LaGrange College, for example, only has about 1,100 students, but the school offers some great programs for group travel abroad during the January term. In 2010, the School of Art & Design took faculty and students to France for "Photographing Paris." This year, among the many options available, students can visit health museums, hospitals and historic sites in London through "Nursing Since Nightingale," or head to Ecuador for 11 days to follow "The Path of Darwin: The Galapagos Islands."

Larger schools offer more selection. Florida State University offers over 50 programs in more than 20 locations, operating year-round study centers in London, England; Florence, Italy; Valencia, Spain and Panama City, Panama. Those locations all host broad curriculum programs. Summer programs are faculty-led and tend to be more major-specific. While summer program locations include far-flung places like China, the Czech Republic and Turkey, the United Kingdom and other Western European countries like France and Italy tend to be the most popular.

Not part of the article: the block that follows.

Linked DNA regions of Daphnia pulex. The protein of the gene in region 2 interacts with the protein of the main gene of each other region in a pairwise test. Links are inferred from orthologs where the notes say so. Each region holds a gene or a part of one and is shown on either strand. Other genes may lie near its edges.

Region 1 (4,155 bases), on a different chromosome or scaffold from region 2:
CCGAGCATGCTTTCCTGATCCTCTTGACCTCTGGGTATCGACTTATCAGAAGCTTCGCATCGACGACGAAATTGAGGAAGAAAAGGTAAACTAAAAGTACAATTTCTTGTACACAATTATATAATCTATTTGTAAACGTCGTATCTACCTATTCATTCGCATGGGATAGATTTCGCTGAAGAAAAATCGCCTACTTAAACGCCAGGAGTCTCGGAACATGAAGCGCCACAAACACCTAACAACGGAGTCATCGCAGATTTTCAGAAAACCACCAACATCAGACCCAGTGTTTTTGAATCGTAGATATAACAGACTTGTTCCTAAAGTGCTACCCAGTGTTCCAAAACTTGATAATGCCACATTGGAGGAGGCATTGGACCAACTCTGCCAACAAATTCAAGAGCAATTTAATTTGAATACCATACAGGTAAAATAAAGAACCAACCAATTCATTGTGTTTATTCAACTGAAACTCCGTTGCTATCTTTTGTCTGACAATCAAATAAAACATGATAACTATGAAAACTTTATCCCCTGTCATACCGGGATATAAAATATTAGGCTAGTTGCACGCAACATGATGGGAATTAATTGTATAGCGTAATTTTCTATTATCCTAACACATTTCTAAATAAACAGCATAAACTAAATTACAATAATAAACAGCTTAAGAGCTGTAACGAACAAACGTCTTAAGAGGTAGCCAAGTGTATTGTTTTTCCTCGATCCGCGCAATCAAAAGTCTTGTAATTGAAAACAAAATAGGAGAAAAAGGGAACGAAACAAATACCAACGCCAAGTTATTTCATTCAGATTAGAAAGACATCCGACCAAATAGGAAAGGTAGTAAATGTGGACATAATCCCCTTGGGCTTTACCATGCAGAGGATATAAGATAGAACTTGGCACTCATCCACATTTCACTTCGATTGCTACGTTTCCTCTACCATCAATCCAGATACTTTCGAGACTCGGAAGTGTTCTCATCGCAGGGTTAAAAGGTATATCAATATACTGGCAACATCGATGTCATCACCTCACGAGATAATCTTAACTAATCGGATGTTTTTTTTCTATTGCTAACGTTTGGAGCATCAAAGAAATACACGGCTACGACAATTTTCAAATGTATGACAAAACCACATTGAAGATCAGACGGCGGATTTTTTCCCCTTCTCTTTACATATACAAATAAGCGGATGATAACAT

Whatever country you choose for study abroad, be sure to follow the travel guidelines for the program. A year in Spain might give you time to explore nearby countries with a Eurail pass, but a trip to Venezuela might not make for good border-hopping due to the violence in Colombia. If extensive travel is sure to be part of your plan when studying abroad, do your homework. (The U.S. Department of State posts a regularly updated list of countries to avoid.) The more comfortable you feel in a country, the better your experience.

When to go

Most American students study abroad for a semester or a six-week summer program. Although the majority of students go abroad during their junior or senior year (or during the summer between those years), FSU offers a unique "First Year Abroad" program where freshmen begin their college experience by studying abroad their first year.

If you're more comfortable getting a year or two attending college in the States under your belt, you can attend the more traditional summer or semester abroad. The University of San Diego (USD) offers an even shorter option: The Second Year Experience program. Created in 2009, the program allows incoming freshmen to sign up for an intersession trip taken when they're sophomores. Destination choices include Barcelona, Florence, Hong Kong or London. In 2009, a whopping 65.7 percent of USD graduates had studied abroad!

How to pay